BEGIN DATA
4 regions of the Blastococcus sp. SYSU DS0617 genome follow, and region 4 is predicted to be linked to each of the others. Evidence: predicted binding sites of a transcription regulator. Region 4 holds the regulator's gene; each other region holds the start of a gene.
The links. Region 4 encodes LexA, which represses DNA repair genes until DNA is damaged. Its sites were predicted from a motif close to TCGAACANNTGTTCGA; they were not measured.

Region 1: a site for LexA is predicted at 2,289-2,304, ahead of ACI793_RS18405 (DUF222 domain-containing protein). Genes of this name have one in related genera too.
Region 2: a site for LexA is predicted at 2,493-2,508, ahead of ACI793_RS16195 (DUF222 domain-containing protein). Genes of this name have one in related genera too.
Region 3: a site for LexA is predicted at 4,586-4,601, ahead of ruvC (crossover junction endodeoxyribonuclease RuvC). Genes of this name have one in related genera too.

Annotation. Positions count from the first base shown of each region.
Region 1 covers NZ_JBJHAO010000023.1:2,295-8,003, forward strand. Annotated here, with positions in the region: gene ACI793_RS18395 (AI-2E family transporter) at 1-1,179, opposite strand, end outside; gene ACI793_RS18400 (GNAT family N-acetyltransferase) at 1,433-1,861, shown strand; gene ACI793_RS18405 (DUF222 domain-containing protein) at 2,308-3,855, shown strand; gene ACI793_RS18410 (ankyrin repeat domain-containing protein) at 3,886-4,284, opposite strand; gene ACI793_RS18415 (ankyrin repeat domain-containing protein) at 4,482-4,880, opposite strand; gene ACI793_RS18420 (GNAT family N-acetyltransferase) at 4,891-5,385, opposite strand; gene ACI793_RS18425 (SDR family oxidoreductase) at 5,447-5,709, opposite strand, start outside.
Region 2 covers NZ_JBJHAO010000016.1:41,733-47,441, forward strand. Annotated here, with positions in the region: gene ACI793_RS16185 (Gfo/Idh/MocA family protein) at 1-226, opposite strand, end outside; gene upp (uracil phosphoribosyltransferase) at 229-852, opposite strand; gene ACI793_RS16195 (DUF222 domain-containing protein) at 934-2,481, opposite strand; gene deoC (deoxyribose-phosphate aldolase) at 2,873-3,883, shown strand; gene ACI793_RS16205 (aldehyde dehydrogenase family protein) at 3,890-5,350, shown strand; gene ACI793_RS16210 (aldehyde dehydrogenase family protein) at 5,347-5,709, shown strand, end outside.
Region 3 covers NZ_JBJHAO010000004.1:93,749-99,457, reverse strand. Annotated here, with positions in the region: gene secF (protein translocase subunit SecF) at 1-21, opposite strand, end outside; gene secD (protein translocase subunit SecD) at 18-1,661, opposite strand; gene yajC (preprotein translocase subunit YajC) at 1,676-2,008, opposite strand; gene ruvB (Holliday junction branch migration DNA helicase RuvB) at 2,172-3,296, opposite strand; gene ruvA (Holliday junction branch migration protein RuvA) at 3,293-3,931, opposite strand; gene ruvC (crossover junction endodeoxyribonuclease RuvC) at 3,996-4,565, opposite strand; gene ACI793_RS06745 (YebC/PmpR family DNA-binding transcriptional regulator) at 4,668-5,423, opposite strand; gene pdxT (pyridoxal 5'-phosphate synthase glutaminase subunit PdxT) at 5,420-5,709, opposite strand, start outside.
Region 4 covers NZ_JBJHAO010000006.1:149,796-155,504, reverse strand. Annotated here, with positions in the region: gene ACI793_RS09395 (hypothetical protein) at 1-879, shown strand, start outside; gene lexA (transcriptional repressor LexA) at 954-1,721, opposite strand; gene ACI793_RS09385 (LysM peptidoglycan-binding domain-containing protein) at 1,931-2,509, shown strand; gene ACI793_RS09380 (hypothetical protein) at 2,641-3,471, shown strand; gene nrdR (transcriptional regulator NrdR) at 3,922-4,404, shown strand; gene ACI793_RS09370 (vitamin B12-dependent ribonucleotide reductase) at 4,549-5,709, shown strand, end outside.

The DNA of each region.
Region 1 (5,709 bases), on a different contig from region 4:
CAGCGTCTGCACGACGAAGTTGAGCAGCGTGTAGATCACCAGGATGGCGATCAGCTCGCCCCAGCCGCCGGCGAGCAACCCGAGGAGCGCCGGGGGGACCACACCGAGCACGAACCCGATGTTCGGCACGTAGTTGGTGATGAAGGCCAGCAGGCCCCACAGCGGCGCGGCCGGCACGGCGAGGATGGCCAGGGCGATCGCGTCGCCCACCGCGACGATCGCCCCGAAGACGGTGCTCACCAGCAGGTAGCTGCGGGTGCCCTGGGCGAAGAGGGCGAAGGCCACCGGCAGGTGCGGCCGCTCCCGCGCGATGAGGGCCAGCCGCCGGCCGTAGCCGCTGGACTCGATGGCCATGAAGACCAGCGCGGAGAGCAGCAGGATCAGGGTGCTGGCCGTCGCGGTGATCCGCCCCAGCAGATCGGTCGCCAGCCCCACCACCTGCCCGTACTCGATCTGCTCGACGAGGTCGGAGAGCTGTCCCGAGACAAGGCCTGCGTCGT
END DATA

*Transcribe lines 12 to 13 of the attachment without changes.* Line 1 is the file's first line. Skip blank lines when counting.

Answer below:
Region 1 (5,709 bases), on a different contig from region 4:
CAGCGTCTGCACGACGAAGTTGAGCAGCGTGTAGATCACCAGGATGGCGATCAGCTCGCCCCAGCCGCCGGCGAGCAACCCGAGGAGCGCCGGGGGGACCACACCGAGCACGAACCCGATGTTCGGCACGTAGTTGGTGATGAAGGCCAGCAGGCCCCACAGCGGCGCGGCCGGCACGGCGAGGATGGCCAGGGCGATCGCGTCGCCCACCGCGACGATCGCCCCGAAGACGGTGCTCACCAGCAGGTAGCTGCGGGTGCCCTGGGCGAAGAGGGCGAAGGCCACCGGCAGGTGCGGCCGCTCCCGCGCGATGAGGGCCAGCCGCCGGCCGTAGCCGCTGGACTCGATGGCCATGAAGACCAGCGCGGAGAGCAGCAGGATCAGGGTGCTGGCCGTCGCGGTGATCCGCCCCAGCAGATCGGTCGCCAGCCCCACCACCTGCCCGTACTCGATCTGCTCGACGAGGTCGGAGAGCTGTCCCGAGACAAGGCCTGCGTCGT